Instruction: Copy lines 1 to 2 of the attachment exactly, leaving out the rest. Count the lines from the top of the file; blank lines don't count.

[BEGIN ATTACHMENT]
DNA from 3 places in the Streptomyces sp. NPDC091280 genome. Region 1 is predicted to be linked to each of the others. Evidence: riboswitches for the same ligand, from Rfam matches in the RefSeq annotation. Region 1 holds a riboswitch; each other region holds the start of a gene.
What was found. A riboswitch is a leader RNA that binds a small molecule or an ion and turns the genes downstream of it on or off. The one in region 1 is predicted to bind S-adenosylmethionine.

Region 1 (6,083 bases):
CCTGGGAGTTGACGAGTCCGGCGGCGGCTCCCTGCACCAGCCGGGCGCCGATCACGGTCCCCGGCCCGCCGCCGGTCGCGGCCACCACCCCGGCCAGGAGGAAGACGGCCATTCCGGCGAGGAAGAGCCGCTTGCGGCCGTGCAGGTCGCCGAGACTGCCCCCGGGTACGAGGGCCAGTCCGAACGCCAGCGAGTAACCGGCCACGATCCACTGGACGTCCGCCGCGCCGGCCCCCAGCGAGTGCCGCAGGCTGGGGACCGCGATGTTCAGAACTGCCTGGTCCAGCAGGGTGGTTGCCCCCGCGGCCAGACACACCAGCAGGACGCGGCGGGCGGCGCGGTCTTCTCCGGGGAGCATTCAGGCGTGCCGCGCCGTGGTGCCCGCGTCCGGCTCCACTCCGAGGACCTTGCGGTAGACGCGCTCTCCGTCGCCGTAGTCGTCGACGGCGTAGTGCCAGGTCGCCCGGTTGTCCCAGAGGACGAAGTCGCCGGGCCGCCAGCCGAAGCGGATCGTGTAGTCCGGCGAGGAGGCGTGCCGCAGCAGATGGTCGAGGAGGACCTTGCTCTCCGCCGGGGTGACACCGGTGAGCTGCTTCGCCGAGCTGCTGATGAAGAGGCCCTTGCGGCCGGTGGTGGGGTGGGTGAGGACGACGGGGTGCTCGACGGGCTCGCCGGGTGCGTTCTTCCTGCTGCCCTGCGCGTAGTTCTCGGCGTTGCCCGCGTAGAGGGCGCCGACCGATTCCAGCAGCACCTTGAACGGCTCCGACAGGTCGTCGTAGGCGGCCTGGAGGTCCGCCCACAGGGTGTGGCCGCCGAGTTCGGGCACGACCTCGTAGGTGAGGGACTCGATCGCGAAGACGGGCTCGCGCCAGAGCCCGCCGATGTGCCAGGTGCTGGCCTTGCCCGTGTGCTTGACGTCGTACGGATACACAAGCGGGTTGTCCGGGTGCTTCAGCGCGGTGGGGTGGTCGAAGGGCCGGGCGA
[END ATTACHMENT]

DNA from 3 places in the Streptomyces sp. NPDC091280 genome. Region 1 is predicted to be linked to each of the others. Evidence: riboswitches for the same ligand, from Rfam matches in the RefSeq annotation. Region 1 holds a riboswitch; each other region holds the start of a gene.
What was found. A riboswitch is a leader RNA that binds a small molecule or an ion and turns the genes downstream of it on or off. The one in region 1 is predicted to bind S-adenosylmethionine.